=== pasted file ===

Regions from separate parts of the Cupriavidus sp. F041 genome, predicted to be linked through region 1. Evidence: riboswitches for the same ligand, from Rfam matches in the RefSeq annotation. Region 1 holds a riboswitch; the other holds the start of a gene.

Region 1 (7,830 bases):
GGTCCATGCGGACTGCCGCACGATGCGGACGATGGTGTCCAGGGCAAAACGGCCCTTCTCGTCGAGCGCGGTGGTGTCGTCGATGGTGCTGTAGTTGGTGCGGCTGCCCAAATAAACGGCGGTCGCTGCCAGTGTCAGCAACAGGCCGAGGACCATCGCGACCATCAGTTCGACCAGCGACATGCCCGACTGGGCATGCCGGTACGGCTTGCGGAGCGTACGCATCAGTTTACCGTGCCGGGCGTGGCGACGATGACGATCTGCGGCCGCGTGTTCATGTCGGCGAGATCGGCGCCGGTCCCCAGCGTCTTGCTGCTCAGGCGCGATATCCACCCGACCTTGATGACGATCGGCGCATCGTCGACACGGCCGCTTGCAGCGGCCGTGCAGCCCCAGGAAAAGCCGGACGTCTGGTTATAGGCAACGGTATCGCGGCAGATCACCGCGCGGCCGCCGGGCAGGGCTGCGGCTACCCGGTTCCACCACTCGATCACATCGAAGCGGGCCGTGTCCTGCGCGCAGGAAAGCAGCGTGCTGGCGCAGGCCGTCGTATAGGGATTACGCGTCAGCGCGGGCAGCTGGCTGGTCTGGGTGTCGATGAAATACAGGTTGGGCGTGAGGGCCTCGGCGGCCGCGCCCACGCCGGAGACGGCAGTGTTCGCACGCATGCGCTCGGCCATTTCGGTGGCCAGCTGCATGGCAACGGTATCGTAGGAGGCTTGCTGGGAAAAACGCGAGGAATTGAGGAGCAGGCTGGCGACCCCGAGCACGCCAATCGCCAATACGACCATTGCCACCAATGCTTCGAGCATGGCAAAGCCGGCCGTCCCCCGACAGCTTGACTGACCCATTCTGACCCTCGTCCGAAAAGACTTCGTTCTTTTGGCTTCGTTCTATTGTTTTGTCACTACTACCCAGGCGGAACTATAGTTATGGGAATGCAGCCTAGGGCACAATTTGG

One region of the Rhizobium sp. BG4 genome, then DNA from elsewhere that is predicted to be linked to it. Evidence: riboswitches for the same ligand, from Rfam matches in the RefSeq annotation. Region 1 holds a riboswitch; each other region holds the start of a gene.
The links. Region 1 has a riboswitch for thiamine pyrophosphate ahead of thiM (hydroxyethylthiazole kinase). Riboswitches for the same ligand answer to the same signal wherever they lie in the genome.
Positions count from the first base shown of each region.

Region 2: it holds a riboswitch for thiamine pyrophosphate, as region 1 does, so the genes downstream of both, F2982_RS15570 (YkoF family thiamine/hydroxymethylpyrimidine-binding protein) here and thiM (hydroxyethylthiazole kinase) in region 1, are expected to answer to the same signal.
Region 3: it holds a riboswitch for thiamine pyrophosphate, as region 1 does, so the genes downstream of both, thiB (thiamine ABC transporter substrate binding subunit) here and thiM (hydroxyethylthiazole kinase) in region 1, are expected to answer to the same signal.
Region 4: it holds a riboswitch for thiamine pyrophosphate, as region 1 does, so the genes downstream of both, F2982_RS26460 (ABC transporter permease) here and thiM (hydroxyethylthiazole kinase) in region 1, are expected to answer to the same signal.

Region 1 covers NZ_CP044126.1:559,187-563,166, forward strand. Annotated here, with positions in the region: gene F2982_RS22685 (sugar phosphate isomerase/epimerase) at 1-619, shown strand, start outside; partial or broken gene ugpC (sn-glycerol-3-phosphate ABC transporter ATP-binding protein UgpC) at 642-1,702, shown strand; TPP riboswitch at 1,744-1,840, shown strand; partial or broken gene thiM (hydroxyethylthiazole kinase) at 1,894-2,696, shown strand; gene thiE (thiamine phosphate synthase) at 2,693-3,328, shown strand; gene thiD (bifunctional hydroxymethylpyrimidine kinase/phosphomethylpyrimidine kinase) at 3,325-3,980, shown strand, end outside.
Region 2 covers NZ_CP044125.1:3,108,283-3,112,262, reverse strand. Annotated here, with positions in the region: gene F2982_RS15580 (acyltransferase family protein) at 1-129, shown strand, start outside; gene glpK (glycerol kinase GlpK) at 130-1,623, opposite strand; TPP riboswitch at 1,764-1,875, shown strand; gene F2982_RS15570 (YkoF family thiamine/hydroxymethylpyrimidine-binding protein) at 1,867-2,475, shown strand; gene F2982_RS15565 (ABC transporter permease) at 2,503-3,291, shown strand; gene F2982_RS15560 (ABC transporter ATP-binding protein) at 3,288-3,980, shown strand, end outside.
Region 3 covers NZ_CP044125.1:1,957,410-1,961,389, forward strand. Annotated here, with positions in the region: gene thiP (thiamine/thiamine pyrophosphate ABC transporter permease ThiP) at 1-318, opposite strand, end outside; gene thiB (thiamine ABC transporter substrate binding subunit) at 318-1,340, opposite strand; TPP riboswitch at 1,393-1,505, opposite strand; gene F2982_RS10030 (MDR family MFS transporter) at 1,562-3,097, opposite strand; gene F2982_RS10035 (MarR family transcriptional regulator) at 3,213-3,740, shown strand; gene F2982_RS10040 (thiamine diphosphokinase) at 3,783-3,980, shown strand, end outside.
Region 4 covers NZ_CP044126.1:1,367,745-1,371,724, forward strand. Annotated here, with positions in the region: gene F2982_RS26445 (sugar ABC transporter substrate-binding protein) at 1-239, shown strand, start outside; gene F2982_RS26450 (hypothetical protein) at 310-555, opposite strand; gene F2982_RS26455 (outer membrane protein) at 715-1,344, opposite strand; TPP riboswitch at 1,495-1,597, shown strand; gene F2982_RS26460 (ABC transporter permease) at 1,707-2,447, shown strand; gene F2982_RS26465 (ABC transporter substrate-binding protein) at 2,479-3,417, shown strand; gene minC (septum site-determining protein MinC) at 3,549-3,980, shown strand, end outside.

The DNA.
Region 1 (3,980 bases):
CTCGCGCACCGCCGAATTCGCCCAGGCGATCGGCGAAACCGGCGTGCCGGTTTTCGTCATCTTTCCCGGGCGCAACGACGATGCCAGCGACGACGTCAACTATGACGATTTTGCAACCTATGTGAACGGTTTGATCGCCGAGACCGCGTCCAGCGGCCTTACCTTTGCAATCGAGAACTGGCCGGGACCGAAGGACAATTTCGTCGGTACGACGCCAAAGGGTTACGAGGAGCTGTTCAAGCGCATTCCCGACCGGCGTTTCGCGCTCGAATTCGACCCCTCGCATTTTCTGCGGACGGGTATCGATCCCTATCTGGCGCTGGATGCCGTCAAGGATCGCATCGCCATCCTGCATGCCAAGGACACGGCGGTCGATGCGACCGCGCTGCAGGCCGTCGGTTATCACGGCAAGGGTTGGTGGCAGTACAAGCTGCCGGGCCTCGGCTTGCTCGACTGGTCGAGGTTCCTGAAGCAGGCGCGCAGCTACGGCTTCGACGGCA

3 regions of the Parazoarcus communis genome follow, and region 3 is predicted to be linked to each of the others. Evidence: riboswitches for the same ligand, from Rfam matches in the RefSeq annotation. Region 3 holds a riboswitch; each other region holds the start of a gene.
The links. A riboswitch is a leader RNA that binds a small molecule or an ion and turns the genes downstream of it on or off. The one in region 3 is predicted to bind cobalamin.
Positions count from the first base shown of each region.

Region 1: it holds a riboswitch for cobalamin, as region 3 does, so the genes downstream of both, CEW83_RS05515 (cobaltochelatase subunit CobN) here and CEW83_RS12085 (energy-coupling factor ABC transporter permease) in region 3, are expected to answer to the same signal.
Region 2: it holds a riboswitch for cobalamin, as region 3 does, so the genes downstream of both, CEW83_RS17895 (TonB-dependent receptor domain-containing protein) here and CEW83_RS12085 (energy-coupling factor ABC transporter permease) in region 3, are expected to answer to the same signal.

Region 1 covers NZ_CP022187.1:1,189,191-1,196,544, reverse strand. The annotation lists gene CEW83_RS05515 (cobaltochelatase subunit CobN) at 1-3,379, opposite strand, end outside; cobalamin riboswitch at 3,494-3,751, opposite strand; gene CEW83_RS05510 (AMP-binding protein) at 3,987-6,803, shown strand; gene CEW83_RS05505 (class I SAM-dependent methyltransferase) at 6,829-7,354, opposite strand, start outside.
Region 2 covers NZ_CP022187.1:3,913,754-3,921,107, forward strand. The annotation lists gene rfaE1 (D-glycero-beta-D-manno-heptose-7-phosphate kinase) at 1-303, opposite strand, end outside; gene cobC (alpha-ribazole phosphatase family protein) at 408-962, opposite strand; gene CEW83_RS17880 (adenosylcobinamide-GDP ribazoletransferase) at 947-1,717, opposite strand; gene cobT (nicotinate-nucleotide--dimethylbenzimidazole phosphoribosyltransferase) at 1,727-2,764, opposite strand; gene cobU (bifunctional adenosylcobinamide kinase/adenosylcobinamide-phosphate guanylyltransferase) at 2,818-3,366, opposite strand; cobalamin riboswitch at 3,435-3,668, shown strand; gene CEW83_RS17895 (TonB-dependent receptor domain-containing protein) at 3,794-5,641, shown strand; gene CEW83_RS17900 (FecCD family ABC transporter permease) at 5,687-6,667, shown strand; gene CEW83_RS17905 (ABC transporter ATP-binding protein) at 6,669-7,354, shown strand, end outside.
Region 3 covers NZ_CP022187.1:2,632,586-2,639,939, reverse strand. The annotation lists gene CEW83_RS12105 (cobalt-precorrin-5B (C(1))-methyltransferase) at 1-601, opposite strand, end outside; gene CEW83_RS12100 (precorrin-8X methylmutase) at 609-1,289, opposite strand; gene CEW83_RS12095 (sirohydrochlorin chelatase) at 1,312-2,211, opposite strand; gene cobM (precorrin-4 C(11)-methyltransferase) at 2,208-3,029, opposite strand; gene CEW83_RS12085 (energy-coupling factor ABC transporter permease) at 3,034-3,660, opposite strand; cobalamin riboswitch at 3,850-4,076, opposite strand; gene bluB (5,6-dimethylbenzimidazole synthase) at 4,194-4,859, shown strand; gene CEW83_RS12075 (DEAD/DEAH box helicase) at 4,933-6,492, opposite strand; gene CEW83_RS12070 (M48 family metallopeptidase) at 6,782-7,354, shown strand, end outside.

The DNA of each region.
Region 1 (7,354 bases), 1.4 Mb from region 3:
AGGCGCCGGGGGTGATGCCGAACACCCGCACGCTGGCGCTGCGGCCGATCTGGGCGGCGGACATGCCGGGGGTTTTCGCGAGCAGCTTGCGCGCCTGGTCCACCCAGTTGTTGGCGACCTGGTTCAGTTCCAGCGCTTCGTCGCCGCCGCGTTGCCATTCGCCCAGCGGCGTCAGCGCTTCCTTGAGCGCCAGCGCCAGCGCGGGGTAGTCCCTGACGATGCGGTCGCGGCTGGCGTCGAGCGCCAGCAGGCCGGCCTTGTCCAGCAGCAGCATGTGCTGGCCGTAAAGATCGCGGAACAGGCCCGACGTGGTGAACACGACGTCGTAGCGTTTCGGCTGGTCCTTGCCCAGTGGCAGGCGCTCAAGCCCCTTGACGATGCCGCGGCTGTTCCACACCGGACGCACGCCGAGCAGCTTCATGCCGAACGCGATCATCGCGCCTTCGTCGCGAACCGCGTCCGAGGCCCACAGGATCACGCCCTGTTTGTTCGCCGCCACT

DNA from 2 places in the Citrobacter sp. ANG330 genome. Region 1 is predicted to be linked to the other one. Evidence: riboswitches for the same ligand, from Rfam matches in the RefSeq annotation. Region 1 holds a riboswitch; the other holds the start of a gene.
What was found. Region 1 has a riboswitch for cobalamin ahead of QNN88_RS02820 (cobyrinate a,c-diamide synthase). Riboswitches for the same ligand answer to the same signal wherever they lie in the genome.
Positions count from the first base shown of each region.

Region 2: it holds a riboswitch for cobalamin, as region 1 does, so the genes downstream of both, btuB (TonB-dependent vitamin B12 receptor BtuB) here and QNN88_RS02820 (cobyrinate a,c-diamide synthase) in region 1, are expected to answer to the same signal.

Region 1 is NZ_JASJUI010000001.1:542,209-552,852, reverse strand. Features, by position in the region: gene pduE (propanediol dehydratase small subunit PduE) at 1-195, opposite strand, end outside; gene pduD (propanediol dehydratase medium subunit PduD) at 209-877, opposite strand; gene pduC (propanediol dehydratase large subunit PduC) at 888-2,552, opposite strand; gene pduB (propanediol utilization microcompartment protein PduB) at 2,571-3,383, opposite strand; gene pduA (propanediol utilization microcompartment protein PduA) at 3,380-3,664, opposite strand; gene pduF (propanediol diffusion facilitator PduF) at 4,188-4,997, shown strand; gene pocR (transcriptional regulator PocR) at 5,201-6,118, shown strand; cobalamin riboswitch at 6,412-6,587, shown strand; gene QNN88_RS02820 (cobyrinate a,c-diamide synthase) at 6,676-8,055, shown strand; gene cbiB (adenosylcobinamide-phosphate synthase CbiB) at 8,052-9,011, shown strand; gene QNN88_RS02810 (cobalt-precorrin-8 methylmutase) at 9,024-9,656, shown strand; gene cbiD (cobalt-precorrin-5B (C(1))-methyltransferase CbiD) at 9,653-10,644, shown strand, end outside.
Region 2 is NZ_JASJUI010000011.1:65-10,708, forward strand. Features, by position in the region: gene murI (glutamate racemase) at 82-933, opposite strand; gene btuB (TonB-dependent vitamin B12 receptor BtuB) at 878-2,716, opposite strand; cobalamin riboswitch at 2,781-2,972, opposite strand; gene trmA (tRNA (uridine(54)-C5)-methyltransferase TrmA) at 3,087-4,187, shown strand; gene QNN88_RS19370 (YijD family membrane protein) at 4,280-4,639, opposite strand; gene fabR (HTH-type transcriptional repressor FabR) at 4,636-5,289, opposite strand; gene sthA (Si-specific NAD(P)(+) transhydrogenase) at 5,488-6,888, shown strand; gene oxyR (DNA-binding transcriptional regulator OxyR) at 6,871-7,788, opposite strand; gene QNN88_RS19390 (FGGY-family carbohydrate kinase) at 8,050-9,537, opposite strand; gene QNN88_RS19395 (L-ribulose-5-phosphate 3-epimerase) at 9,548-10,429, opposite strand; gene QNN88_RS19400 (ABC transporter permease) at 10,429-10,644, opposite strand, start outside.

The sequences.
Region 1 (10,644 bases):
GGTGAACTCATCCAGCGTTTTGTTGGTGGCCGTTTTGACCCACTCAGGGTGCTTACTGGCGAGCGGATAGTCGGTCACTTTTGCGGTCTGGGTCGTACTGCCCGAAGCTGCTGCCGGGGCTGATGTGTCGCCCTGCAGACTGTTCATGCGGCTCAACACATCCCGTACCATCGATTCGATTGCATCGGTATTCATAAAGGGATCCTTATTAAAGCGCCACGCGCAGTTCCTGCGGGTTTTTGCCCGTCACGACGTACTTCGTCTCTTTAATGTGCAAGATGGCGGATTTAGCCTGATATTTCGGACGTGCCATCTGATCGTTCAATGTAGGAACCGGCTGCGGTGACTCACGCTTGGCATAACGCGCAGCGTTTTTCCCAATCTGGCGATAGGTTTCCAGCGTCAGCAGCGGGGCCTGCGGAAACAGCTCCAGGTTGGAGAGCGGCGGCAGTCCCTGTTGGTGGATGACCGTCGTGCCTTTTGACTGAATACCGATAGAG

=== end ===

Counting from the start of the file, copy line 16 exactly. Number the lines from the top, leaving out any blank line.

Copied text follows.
CTCGCGCACCGCCGAATTCGCCCAGGCGATCGGCGAAACCGGCGTGCCGGTTTTCGTCATCTTTCCCGGGCGCAACGACGATGCCAGCGACGACGTCAACTATGACGATTTTGCAACCTATGTGAACGGTTTGATCGCCGAGACCGCGTCCAGCGGCCTTACCTTTGCAATCGAGAACTGGCCGGGACCGAAGGACAATTTCGTCGGTACGACGCCAAAGGGTTACGAGGAGCTGTTCAAGCGCATTCCCGACCGGCGTTTCGCGCTCGAATTCGACCCCTCGCATTTTCTGCGGACGGGTATCGATCCCTATCTGGCGCTGGATGCCGTCAAGGATCGCATCGCCATCCTGCATGCCAAGGACACGGCGGTCGATGCGACCGCGCTGCAGGCCGTCGGTTATCACGGCAAGGGTTGGTGGCAGTACAAGCTGCCGGGCCTCGGCTTGCTCGACTGGTCGAGGTTCCTGAAGCAGGCGCGCAGCTACGGCTTCGACGGCA